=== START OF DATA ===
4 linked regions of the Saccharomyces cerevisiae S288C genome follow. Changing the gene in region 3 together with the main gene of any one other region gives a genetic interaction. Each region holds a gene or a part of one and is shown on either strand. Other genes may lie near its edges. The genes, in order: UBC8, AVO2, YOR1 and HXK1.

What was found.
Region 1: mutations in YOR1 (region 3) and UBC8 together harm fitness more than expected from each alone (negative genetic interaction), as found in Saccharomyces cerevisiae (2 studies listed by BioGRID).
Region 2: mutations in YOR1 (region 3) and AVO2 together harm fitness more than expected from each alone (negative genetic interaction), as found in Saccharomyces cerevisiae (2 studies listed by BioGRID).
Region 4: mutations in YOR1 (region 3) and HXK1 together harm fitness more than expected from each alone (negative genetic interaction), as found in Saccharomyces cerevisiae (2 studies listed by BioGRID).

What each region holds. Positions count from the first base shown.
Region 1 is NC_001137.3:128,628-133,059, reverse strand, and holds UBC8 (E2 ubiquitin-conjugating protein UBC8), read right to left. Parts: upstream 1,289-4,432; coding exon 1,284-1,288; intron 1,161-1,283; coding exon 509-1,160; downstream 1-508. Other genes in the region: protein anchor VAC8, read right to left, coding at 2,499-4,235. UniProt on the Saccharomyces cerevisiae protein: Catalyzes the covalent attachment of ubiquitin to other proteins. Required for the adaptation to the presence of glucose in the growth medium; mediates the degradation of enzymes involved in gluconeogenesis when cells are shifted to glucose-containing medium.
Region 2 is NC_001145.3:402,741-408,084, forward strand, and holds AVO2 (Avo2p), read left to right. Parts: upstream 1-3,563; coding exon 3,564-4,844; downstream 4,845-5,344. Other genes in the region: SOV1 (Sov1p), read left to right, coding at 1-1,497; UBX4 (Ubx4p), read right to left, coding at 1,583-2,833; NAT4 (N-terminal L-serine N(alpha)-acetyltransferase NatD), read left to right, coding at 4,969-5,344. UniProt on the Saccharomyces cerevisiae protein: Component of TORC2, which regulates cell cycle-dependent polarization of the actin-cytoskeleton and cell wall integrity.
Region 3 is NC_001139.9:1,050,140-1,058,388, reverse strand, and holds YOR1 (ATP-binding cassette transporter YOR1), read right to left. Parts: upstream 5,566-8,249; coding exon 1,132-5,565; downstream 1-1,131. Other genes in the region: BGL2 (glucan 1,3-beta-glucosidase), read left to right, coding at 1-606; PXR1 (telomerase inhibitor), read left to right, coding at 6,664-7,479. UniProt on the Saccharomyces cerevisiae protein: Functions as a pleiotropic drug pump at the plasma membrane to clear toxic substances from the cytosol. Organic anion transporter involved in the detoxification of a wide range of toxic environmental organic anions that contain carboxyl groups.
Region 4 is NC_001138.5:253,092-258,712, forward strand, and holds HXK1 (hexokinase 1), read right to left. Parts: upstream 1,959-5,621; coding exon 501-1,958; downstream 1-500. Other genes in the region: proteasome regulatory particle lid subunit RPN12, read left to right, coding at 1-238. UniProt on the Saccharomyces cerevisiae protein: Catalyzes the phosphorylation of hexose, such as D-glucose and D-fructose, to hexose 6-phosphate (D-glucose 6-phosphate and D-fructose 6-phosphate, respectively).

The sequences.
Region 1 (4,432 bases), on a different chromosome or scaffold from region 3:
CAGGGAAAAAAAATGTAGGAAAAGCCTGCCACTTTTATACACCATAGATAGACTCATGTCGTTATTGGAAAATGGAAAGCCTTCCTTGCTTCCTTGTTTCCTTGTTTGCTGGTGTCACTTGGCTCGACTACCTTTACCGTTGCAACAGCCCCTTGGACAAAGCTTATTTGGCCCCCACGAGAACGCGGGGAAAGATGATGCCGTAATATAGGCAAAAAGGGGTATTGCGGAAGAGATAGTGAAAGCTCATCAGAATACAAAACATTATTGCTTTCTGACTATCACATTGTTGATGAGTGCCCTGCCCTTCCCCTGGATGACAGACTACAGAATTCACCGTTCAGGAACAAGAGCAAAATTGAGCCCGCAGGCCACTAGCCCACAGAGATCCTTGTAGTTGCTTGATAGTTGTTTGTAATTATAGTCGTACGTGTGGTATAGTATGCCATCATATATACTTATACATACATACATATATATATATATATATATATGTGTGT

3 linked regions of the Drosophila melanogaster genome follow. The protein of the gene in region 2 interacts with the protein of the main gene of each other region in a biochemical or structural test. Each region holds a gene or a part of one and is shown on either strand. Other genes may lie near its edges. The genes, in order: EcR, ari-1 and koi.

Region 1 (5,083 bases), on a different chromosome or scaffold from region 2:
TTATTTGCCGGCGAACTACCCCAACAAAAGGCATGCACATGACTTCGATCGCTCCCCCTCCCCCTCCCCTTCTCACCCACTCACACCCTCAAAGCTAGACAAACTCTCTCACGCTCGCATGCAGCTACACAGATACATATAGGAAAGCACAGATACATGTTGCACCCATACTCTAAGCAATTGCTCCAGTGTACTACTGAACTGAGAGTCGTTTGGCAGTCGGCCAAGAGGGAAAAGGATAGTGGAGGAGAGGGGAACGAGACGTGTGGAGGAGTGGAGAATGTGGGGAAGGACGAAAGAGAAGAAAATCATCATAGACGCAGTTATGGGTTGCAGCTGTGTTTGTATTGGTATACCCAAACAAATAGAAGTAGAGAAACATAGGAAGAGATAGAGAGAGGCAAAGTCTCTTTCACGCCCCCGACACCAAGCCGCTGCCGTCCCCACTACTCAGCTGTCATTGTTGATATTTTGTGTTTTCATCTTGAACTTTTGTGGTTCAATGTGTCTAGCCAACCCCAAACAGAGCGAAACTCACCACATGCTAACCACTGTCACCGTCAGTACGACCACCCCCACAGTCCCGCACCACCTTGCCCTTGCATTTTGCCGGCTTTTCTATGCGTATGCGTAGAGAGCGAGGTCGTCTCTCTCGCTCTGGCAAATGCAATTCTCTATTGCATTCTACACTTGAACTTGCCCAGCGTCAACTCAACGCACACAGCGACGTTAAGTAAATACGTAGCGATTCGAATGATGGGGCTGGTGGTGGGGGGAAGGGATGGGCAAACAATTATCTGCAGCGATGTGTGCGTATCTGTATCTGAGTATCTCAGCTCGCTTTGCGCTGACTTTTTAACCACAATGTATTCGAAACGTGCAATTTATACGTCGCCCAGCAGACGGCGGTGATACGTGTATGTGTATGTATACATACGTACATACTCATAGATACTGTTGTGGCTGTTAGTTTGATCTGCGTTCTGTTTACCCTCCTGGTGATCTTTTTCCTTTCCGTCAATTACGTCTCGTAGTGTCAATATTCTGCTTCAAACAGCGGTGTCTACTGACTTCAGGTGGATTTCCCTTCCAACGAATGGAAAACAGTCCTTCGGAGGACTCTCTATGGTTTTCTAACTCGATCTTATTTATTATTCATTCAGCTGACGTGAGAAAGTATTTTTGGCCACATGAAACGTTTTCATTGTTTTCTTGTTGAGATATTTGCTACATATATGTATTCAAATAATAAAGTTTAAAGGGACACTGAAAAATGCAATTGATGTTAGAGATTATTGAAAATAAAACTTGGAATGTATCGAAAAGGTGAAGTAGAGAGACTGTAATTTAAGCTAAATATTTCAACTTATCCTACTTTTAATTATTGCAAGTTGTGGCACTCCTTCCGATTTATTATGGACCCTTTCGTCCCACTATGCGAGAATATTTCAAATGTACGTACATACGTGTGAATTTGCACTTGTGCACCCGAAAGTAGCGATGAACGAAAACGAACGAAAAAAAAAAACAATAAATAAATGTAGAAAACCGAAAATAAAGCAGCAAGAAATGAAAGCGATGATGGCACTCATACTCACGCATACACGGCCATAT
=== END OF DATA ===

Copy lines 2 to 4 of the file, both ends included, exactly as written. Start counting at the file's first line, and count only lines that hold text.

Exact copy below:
What was found.
Region 1: mutations in YOR1 (region 3) and UBC8 together harm fitness more than expected from each alone (negative genetic interaction), as found in Saccharomyces cerevisiae (2 studies listed by BioGRID).
Region 2: mutations in YOR1 (region 3) and AVO2 together harm fitness more than expected from each alone (negative genetic interaction), as found in Saccharomyces cerevisiae (2 studies listed by BioGRID).